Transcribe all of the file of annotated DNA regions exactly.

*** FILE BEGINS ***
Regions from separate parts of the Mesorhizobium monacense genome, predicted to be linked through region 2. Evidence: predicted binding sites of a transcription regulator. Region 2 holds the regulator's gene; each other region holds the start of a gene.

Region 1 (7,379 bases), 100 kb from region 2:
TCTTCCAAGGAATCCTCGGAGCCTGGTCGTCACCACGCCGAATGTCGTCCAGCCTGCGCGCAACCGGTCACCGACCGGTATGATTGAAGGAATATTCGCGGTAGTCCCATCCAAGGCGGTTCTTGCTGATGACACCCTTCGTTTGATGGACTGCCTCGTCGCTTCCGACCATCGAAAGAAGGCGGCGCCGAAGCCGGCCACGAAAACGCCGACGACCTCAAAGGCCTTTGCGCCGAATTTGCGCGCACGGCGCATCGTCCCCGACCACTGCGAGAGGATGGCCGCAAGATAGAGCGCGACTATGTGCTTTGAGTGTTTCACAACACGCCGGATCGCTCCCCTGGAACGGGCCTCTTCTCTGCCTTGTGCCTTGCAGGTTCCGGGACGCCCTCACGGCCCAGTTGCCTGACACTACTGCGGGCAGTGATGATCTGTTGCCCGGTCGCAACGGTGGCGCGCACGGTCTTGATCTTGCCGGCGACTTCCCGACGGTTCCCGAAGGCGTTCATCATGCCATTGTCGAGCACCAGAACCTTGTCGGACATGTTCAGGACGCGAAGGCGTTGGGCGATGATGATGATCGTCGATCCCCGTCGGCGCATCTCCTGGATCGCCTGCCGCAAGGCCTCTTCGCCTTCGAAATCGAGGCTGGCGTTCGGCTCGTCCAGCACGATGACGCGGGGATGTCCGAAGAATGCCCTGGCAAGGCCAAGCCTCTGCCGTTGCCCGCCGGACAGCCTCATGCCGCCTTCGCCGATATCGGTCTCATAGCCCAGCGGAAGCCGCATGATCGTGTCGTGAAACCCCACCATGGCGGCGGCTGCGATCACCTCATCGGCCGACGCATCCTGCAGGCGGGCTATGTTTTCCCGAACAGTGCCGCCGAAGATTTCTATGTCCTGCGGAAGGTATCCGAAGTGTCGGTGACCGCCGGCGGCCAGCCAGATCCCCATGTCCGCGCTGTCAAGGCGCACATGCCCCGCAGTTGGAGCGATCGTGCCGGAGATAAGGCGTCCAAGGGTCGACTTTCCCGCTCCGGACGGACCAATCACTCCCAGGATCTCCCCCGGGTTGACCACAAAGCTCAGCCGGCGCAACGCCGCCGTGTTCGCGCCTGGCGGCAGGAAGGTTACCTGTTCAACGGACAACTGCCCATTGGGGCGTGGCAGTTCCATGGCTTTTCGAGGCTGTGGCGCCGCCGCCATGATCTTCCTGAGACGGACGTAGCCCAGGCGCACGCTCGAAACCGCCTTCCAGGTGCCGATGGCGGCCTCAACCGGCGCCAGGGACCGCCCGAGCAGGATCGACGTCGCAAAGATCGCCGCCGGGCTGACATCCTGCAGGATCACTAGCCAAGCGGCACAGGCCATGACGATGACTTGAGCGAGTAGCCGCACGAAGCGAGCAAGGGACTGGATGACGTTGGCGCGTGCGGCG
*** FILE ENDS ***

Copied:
Regions from separate parts of the Mesorhizobium monacense genome, predicted to be linked through region 2. Evidence: predicted binding sites of a transcription regulator. Region 2 holds the regulator's gene; each other region holds the start of a gene.

Region 1 (7,379 bases), 100 kb from region 2:
TCTTCCAAGGAATCCTCGGAGCCTGGTCGTCACCACGCCGAATGTCGTCCAGCCTGCGCGCAACCGGTCACCGACCGGTATGATTGAAGGAATATTCGCGGTAGTCCCATCCAAGGCGGTTCTTGCTGATGACACCCTTCGTTTGATGGACTGCCTCGTCGCTTCCGACCATCGAAAGAAGGCGGCGCCGAAGCCGGCCACGAAAACGCCGACGACCTCAAAGGCCTTTGCGCCGAATTTGCGCGCACGGCGCATCGTCCCCGACCACTGCGAGAGGATGGCCGCAAGATAGAGCGCGACTATGTGCTTTGAGTGTTTCACAACACGCCGGATCGCTCCCCTGGAACGGGCCTCTTCTCTGCCTTGTGCCTTGCAGGTTCCGGGACGCCCTCACGGCCCAGTTGCCTGACACTACTGCGGGCAGTGATGATCTGTTGCCCGGTCGCAACGGTGGCGCGCACGGTCTTGATCTTGCCGGCGACTTCCCGACGGTTCCCGAAGGCGTTCATCATGCCATTGTCGAGCACCAGAACCTTGTCGGACATGTTCAGGACGCGAAGGCGTTGGGCGATGATGATGATCGTCGATCCCCGTCGGCGCATCTCCTGGATCGCCTGCCGCAAGGCCTCTTCGCCTTCGAAATCGAGGCTGGCGTTCGGCTCGTCCAGCACGATGACGCGGGGATGTCCGAAGAATGCCCTGGCAAGGCCAAGCCTCTGCCGTTGCCCGCCGGACAGCCTCATGCCGCCTTCGCCGATATCGGTCTCATAGCCCAGCGGAAGCCGCATGATCGTGTCGTGAAACCCCACCATGGCGGCGGCTGCGATCACCTCATCGGCCGACGCATCCTGCAGGCGGGCTATGTTTTCCCGAACAGTGCCGCCGAAGATTTCTATGTCCTGCGGAAGGTATCCGAAGTGTCGGTGACCGCCGGCGGCCAGCCAGATCCCCATGTCCGCGCTGTCAAGGCGCACATGCCCCGCAGTTGGAGCGATCGTGCCGGAGATAAGGCGTCCAAGGGTCGACTTTCCCGCTCCGGACGGACCAATCACTCCCAGGATCTCCCCCGGGTTGACCACAAAGCTCAGCCGGCGCAACGCCGCCGTGTTCGCGCCTGGCGGCAGGAAGGTTACCTGTTCAACGGACAACTGCCCATTGGGGCGTGGCAGTTCCATGGCTTTTCGAGGCTGTGGCGCCGCCGCCATGATCTTCCTGAGACGGACGTAGCCCAGGCGCACGCTCGAAACCGCCTTCCAGGTGCCGATGGCGGCCTCAACCGGCGCCAGGGACCGCCCGAGCAGGATCGACGTCGCAAAGATCGCCGCCGGGCTGACATCCTGCAGGATCACTAGCCAAGCGGCACAGGCCATGACGATGACTTGAGCGAGTAGCCGCACGAAGCGAGCAAGGGACTGGATGACGTTGGCGCGTGCGGCG